Bowe, Julie. Dance Fever. Stone Arch, 2017. 978-1-4965-3819-2. 148p. $19.99. Gr. 4-8.
Victoria Torres is back in another installment of Capstone’s Victoria Torres, Unfortunately Average series. In Dance Fever, Victoria is finding her role on her middle school’s fundraising committee to be stressful. Annalise (one of the bossiest girls in the school) proposes holding a formal dance to raise funds, but other students want a more relaxed activity. Victoria thinks she’s hit upon the perfect compromise: a barn dance with a Wild West theme. When Annalise agrees, it looks like a crisis has been averted. But Annalise has one condition, she wants the event to be a Sadie Hawkins dance. Now Victoria not only has to deal with helping to organize and run the event, she also must try to work up the nerve to ask her crush Drew to the dance! THOUGHTS: This series is fun and humorous, yet incorporates issues/topics relevant to upper elementary and middle school students. The characters in Dance Fever must work together to meet a common goal, compromise in order to reach their goal, deal with obstacles/complications, and even ask someone out for the first time. Overall, a great (and quick) read.
Realistic Fiction Elizabeth Henry, Lampeter-Strasburg School District
Ruby, Laura. The Shadow Cipher: York (Book 1). New York: Walden Pond Press, 2017. 978-0-0623-0693-7. 496 p. $17.99. Gr. 5-8.
In 1798, the Morningstar twins arrived in New York City and began building impressive buildings with state-of-the-art machines and technology. They then mysteriously disappeared with their assistant, but their legacy left a lasting impact on the city. It was also rumored that the twins hid a vast fortune in the city that could only be discovered by solving the Old Cipher, a cryptic, seemingly unsolvable puzzle. Over 300 years later, Tess and Theo Bidermann and Jamie Cruz live in an apartment building designed by the Morningstar twins. A real estate developer is determined to demolish the building along with the other Morningstar buildings in the city. Tess, Theo, and Jamie are determined to save their beloved building and are convinced it’s their time to solve the Cipher and show the world it’s real. THOUGHTS Ruby’s middle grade follow-up to the excellent Bone Gap is a fun, adventurous novel with a lot of heart. Give this one to The Mysterious Benedict Society fans.
Mystery Vicki Schoewbel, Friends’ Central School
Pérez. Celia C. The First Rule of Punk. Viking, 2017. 978-0-425-29040-8. 310p. $16.99. Gr. 4-8.
Malu has to move to a new place, but only for two years for her mom’s job. She calls her mom, “Super Mexican” as she tries to get Malu to become more of a senorita. Malu’s parents are divorced and her dad, who is a white record store owner and lover of punk music, won’t be coming with them. Once she gets to Chicago, for the first time in her life, there are other Mexican-Americans around her besides her mom. In order to deal with all of the changes in her life, Malu makes zines, many of which are sprinkled throughout this book. Malu does manage to make friends in Chicago and make some music as well. Malu is a strong character, who still makes mistakes. At times, this story hits the reader over the head with too much Mexican history and culture at once, but at other times it feels appropriate and flows naturally. It works best when it is incorporated into one of Malu’s zines. THOUGHTS: If you are looking to add diversity to your collection for this age group, this is a solid purchase. Any student who feels out of place can relate to Malu.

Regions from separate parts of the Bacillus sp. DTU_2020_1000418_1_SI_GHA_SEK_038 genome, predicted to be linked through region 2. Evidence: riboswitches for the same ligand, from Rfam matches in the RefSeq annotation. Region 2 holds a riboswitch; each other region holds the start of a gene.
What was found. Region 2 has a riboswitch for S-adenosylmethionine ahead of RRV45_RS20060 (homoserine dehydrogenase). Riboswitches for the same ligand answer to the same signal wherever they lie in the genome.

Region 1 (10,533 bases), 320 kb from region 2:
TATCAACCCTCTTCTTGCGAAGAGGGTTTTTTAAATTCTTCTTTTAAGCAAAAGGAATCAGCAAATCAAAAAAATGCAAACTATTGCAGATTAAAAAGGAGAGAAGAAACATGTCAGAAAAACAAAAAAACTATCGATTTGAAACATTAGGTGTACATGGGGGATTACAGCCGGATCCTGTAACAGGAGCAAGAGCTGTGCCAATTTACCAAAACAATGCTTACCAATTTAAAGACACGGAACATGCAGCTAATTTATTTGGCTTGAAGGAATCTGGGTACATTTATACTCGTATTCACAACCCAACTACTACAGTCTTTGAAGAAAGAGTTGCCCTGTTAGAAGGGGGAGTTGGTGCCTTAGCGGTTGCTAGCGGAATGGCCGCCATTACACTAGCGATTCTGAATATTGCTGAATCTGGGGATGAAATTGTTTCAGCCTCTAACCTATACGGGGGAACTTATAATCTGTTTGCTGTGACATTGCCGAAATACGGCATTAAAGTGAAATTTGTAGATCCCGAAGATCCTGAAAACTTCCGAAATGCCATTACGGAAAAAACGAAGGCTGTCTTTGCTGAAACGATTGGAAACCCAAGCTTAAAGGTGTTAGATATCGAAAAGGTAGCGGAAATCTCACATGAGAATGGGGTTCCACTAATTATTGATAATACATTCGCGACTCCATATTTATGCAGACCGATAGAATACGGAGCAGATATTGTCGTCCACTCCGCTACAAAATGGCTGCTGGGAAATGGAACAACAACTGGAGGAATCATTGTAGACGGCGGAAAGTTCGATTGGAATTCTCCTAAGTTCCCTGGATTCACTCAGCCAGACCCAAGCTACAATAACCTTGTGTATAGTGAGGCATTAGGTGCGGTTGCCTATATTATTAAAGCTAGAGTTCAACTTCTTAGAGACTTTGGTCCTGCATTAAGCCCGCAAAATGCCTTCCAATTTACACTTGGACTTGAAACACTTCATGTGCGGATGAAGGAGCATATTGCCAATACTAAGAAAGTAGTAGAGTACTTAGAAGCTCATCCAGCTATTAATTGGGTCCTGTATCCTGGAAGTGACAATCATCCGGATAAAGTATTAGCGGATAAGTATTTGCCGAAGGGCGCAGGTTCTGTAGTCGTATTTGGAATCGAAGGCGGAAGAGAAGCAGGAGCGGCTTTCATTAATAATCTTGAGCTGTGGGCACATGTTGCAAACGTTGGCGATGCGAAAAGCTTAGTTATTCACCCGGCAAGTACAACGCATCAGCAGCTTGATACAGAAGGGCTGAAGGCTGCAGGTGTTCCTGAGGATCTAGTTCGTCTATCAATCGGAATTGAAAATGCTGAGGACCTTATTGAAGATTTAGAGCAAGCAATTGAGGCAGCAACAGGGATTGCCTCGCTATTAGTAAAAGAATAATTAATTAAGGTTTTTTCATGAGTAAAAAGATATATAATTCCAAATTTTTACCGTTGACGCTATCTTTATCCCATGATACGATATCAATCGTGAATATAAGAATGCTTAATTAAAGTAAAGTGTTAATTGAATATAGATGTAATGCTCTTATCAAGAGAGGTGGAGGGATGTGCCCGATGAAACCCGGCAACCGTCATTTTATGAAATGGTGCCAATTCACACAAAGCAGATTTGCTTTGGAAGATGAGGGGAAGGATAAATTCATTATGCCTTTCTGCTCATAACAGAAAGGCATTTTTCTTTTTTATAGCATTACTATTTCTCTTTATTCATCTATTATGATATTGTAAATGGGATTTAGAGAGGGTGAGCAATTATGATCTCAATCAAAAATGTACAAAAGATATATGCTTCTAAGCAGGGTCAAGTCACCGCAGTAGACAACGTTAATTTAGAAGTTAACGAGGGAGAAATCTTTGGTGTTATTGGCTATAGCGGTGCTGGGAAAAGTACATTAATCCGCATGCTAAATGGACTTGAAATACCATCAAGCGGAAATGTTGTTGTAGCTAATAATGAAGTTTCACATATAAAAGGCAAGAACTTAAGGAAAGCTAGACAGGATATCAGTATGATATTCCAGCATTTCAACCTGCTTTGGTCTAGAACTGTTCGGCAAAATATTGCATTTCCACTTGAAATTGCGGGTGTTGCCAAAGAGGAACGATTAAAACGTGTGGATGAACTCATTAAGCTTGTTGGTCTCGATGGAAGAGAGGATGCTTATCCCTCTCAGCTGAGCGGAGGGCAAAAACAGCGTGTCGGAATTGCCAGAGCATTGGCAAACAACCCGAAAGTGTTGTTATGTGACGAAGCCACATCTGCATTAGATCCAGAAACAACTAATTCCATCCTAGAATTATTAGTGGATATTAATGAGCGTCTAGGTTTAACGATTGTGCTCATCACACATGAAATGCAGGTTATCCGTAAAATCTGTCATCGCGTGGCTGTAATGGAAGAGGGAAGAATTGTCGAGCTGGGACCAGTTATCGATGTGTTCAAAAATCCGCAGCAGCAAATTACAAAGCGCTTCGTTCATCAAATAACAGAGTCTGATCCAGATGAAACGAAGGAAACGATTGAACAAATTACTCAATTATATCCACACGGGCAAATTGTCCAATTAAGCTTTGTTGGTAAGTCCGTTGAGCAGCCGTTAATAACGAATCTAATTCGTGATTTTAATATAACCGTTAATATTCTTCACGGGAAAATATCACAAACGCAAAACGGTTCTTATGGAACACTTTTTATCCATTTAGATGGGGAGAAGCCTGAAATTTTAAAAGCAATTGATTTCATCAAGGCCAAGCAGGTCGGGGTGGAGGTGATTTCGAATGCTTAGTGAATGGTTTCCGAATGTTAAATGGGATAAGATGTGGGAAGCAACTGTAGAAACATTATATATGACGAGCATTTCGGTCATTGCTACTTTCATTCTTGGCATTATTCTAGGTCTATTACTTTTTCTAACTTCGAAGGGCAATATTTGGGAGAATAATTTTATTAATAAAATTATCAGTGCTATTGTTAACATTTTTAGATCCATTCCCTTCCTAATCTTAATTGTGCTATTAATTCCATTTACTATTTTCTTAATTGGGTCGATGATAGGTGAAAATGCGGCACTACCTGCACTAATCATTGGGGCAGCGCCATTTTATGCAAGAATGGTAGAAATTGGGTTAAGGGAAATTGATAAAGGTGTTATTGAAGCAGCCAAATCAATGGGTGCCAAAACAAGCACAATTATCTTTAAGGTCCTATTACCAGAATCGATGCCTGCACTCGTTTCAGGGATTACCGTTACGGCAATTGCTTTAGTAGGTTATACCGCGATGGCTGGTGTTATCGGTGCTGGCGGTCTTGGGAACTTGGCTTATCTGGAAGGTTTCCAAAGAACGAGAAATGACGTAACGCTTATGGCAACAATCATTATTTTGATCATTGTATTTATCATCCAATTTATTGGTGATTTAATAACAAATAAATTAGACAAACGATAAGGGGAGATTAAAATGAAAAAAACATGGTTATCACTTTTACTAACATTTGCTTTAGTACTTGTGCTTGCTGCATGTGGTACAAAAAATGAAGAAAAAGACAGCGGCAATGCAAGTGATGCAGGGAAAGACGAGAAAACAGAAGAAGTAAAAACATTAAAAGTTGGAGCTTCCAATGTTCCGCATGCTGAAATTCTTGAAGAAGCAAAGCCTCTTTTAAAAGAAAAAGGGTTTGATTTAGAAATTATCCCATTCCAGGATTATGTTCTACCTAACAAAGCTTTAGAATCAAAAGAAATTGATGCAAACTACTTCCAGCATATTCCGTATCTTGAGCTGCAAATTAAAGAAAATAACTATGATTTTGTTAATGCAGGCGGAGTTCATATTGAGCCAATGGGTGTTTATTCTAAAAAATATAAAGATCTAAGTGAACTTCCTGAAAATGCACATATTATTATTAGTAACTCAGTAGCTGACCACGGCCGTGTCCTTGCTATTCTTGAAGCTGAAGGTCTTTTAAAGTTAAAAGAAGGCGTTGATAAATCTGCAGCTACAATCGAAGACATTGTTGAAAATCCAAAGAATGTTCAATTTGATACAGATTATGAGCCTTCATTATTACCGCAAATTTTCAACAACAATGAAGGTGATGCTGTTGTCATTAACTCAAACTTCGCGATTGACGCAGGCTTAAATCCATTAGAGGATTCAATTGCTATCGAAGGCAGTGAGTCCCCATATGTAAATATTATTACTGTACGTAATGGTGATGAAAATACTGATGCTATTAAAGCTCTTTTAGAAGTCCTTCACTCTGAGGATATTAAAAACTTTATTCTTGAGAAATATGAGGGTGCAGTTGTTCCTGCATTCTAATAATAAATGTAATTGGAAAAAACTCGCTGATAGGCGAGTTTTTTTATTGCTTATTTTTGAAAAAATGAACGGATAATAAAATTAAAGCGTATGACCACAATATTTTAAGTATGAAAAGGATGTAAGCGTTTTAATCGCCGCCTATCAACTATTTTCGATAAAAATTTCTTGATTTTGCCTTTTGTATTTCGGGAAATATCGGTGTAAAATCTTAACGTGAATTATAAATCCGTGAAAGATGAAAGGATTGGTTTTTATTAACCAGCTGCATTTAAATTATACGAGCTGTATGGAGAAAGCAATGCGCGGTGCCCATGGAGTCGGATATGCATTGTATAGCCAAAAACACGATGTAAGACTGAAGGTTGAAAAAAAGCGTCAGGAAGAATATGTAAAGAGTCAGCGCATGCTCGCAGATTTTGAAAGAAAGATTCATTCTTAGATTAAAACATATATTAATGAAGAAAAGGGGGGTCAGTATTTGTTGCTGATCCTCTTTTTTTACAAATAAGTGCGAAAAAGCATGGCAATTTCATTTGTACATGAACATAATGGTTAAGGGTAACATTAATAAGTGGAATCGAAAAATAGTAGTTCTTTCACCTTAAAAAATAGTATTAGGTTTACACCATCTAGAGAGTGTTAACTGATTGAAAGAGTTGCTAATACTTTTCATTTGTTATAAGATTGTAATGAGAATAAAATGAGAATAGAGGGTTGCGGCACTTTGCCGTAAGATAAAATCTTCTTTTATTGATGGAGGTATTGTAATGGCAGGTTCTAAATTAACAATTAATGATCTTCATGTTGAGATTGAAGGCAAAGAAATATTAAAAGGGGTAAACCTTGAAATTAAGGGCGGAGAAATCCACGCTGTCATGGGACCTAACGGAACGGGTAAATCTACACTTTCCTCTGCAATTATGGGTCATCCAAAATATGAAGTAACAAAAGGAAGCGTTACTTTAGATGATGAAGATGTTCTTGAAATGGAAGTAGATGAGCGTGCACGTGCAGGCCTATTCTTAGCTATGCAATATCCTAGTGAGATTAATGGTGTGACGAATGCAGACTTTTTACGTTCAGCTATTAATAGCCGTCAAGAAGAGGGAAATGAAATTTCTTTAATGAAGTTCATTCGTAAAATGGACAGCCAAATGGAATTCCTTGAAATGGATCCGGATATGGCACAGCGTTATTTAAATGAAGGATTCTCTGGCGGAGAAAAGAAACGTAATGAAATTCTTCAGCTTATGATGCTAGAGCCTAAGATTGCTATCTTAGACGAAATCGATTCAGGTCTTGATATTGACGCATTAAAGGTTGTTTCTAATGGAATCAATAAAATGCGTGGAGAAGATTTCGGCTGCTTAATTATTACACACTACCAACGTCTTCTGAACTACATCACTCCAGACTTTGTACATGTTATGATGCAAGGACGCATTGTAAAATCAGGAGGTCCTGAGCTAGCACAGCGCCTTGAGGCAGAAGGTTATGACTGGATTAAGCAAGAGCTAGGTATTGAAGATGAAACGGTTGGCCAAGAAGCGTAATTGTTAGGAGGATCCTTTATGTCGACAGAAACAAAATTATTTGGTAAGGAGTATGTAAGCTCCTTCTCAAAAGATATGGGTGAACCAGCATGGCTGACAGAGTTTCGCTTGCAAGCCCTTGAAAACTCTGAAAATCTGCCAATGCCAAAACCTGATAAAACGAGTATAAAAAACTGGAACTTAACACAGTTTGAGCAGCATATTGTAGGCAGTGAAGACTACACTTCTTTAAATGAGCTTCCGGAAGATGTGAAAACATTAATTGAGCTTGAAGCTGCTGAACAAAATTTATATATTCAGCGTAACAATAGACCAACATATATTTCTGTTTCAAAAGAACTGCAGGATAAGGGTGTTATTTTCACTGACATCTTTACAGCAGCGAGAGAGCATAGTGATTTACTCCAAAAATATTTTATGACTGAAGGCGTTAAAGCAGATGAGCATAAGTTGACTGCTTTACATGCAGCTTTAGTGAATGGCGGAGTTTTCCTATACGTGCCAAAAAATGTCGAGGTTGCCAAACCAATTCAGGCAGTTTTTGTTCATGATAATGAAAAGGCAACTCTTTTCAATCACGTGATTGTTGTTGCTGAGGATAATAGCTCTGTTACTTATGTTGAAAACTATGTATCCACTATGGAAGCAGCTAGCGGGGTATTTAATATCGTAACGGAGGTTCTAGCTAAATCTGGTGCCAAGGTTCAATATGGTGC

Realistic Fiction Toni Vahlsing, Abington Friends School
Odhiambo, Eucabeth. Auma’s Long Run. Carolrhoda Books, 2017. 978-1-5124-2784-4 298 p. $17.99 Gr. 5-8.
Auma has been running her whole life. She lives in Kenya and has pinned her hopes on attending secondary school knowing that her only chance of making it there is via a track scholarship. Auma’s dreams don’t stop there; instead of marrying young, like so many girls, Auma wants to become a doctor. Compared to many of the families in her small village, Auma lives a comfortable existence with enough to eat, occasional treats, and the tuition money that will allow her to complete primary school and score well on her admittance exams. However, a dark cloud looms over the village as more and more adults start succumbing to a strange new disease that no one wants to talk about. When Auma’s beloved Baba (father) comes home from his job in the city not feeling well, Auma’s world is turned upside down. Although Auma desperately wants to hold on to her dreams, she is suddenly burdened with the responsibility of supporting and caring for her younger siblings. Auma starts to learn the truth about the dreaded disease invading her village, AIDS, but there is no cure and little comfort. Auma’s struggle to keep her dream of getting an education and eventually becoming a doctor alive while keeping her family from starving is nothing short of inspirational. THOUGHTS: While the writing is very straightforward, at times almost pedestrian, the story is vitally important both in terms of its specific setting (1990s in Kenya) and its larger, universal themes. A valuable addition for middle school libraries.
Realistic Fiction Maggie Bokelman, Cumberland Valley SD